Australia took an unassailable 2-0 lead in the four-match series with a four-wicket win over India on the fourth day of the second Test at the Gabba here Saturday.
Chasing 128 for victory, the hosts were made to sweat but ultimately got over the finishing line, scoring 130 for six, leaving India rueing the opportunities they missed in the match. Things could have panned out very different had the visitors got rid of Australia’s tail in the first innings swiftly.
India’s dismal collapse on the morning of the fourth day also played a huge hand in the defeat.
But India still managed to make a match out of it, taking six Australian wickets and casting doubts in the opposition dressing room.
But a 63-run partnership for the third wicket between opener Chris Rogers (55) and captain Steven Smith (28) was enough to thwart the visitors.
But the poor form of middle-order batsman Shaun Marsh (17) and Brad Haddin (1), who threw their wickets away, would worry the Australian camp, as their untimely dismissal gave a window of hope to India for a dramatic late victory.
Pacers Ishant Sharma and Umesh Yadav bowled in the right areas in the second innings and were rewarded with three and two wickets respectively. Ishant was the pick of the bowlers, picking up two early wickets to put Australia in a spot of bother at tea.
But the damage was done earlier in the morning, when Australian bowlers, bowled with considerable venom to rattle the Indians.
Left-handed opener Shikhar Dhawan (81) fought valiantly, even stringing together a 60-run partnership with Umesh Yadav (30) for the eighth wicket but it came too late in the day as the visitors slumped from a comfortable 71 for one to a dismal 157 for seven, leading by just 60 runs, at lunch.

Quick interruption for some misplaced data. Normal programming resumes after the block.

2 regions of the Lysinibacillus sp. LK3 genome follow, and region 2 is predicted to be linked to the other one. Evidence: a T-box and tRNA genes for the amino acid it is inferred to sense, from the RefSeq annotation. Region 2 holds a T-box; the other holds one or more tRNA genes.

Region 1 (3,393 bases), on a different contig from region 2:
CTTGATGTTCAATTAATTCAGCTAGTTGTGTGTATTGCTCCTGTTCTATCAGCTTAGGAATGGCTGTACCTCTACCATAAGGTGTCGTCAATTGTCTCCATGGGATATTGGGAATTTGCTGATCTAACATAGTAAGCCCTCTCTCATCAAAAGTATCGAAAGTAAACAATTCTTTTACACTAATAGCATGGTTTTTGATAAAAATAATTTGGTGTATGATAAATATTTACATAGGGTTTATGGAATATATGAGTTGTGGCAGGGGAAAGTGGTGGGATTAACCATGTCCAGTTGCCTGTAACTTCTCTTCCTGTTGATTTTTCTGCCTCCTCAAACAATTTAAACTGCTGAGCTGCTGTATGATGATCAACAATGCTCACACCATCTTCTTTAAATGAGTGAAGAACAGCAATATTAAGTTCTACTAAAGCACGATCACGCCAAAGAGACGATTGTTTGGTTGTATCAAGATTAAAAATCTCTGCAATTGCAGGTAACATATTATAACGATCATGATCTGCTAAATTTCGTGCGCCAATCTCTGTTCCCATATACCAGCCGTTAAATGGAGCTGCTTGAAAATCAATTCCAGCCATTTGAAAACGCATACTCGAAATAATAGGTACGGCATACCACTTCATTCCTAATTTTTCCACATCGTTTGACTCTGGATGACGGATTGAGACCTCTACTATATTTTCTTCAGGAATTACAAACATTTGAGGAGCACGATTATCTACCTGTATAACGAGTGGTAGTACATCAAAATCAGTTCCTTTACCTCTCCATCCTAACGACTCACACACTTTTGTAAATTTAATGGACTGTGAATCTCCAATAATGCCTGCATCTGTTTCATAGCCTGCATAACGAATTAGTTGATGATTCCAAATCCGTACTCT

They lost four wickets inside the first seven overs managing to score just 16 runs in the process and were never able to recover from that early disaster.
Their day began on the wrong note even before the slump, when overnight batsman Dhawan got injured on the wrist while batting at the nets and didn’t come out to bat.
Virat Kohli (1) joined overnight batsman Cheteshwar Pujara (43) in the mmiddle.
Kohli never seemed prepared for the big task and was very tentative, ultimately getting castled by Mitchell Johnson in his brief stay at the wicket.
Johnson was all over India after that; bowling with pace and menace on a pitch that was beginning to get a little difficult to bat on.
India produced several short partnerships after that, Pujara involved in each one of them, but never failed to consolidate on the initial start.
India lost wickets at regular intervals and on key moments of the contest to surrender the fate of the match.
Johnson was ably supported by other pacers – Shane Watson, the usually wayward Mitchell Starc and the first innings five-wicket hero debutant pacer Josh Hazlewood.
But India’s hopes of a late fightback through Ravichandran Ashwin (19) vapourised after the spinner was victim of another umpiring howler, given out caught for a presumed inside edge when the ball only managed to flick his pad on to wicketkeeper Bard Haddin’s gloves.